Exposed: Some restaurants haven't been inspected in years
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NBC 5 Investigates' Scott Friedman sat down with Dallas Police Chief David Brown to talk about his department's policies on the use of police computers while driving. Interview from March 2013.
A Dallas City Council committee agreed Monday to hire even more restaurant inspections after an NBC 5 Investigates report showed some restaurants had gone years between inspections. City leaders also gave a green light to a plan that could impact every restaurant in Dallas.
A City Council committee authorizes the writing of a measure that would require every restaurant worker to take a food-safety course. Read More
After an NBC 5 investigation found that more than 200 Dallas restaurants had not been inspected in at least two years, Dallas has inspected all of the establishments on the list. Read More
Dallas restaurants are supposed to be inspected twice per year, but NBC 5 has learned that only about 20 percent got two inspections last year. This story was published February 29, 2012 - 12:22 a.m.
Prompted by an NBC 5 investigation, the city of Dallas will be hiring more restaurant inspectors. Read More
Dallas is debating sweeping changes in the wake of an NBC 5 investigation into restaurant inspections that found kitchens that had not been checked in years. A plan to require a training course for every restaurant worker in the city is among the ideas.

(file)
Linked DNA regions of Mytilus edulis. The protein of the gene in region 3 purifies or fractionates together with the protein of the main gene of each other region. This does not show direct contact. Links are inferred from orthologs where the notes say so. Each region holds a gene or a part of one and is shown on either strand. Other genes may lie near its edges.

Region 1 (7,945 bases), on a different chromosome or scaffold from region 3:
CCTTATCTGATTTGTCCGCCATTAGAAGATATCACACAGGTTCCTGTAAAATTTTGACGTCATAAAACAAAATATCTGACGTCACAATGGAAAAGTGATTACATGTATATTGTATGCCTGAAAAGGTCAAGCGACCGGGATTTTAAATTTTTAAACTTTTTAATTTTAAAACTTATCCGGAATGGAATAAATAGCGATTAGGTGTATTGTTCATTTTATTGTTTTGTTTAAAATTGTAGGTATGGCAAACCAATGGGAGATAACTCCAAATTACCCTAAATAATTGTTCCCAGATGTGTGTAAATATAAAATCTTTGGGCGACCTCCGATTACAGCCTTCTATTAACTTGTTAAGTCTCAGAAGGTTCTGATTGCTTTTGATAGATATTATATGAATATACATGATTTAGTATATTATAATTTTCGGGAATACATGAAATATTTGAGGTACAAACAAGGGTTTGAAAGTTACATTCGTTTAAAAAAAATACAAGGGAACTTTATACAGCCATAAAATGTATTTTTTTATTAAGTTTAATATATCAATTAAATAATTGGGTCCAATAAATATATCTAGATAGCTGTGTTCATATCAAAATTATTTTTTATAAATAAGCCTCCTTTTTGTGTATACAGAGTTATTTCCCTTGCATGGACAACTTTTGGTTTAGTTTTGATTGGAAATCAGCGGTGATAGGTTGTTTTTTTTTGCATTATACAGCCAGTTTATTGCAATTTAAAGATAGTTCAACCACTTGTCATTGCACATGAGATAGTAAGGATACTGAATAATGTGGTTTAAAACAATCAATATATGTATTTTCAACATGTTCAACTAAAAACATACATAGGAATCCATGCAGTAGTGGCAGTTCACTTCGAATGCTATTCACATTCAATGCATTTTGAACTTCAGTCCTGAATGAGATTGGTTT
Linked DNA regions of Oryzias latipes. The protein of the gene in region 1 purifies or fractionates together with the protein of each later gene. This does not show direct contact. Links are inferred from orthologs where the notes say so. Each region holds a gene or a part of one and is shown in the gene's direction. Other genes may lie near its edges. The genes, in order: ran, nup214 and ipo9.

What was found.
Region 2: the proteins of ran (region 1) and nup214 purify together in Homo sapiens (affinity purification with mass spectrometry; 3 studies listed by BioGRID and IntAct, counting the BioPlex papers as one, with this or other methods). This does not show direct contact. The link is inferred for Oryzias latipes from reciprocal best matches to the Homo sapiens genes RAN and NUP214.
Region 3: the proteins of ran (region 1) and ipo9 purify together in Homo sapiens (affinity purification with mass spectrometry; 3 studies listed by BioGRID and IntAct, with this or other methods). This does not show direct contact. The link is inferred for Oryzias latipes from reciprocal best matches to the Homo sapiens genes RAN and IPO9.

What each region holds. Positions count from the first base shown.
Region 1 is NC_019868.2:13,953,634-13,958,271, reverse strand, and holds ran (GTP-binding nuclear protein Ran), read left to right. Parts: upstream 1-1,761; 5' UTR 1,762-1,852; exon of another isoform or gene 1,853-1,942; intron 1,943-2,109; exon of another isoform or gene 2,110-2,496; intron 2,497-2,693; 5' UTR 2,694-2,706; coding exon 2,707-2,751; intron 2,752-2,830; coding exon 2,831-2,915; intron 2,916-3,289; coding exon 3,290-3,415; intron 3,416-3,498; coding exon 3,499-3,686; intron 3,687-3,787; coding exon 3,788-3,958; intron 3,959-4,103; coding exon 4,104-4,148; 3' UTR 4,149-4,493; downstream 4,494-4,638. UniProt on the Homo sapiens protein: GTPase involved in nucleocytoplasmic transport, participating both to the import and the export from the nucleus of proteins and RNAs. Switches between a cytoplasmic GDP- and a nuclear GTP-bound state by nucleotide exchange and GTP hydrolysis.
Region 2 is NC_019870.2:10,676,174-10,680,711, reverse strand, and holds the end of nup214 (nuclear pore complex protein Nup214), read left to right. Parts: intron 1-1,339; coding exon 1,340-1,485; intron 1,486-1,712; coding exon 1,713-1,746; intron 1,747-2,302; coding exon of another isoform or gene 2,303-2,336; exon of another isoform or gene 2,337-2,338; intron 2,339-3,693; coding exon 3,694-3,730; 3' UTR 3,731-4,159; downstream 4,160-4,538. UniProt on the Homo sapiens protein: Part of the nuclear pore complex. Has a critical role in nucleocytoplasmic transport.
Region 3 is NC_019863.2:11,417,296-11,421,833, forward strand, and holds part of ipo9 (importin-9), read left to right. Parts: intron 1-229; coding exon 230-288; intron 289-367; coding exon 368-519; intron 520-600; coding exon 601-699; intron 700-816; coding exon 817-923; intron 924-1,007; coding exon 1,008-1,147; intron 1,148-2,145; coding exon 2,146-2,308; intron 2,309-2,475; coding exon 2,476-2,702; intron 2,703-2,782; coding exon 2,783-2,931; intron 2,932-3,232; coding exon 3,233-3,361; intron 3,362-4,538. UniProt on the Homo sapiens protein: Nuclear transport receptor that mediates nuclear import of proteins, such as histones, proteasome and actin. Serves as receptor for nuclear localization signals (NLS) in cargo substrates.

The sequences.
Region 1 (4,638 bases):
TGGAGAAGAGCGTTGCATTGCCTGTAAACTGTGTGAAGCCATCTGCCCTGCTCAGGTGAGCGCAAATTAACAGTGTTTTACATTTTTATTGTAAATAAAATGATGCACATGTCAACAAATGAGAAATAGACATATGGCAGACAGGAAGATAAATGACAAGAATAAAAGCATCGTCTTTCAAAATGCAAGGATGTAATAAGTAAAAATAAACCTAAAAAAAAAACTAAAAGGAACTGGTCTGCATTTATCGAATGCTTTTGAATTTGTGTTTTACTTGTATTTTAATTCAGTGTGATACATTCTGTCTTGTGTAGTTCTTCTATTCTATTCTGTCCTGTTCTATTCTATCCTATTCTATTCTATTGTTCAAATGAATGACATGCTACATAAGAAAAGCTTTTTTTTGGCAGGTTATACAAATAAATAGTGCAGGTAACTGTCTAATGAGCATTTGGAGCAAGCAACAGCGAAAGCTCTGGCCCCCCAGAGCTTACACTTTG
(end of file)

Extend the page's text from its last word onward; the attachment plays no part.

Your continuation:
The driver of a tractor-trailer, which careened off a North Texas road and crashed through a fence and storage shed, has died.
Brenham-based Blue Bell Creameries has agreed to immediately pay a $175,000 fine following last year's Listeria outbreak that sickened 10 and was linked to three deaths.
Dallas police say they arrested a 32-year-old man and charged him Thursday with two counts of indecency with a child.
Get your Dallas Summer Musicals season tickets now and catch six shows — from An American in Paris to Kinky Boots — for as low as $20 each.
Promising Americans a steady hand, Hillary Clinton cast herself Thursday night as a unifier for divided times, steeled for a volatile world by decades in politics that have left some Americans skeptical of her character. "I will be a president for Democrats, Republicans, independents, for the struggling, the striving and the successful. For those who vote for me and those who don't," Clinton said as she accepted the Democratic nomination, becoming the first woman to lead a major U.S. political party. Clinton took the stage to roaring applause from flag-waving delegates. But her real audience was the millions of voters who may welcome her experience but question her character.
A&M College of Dentistry officials speak out about the need to expand their school next door.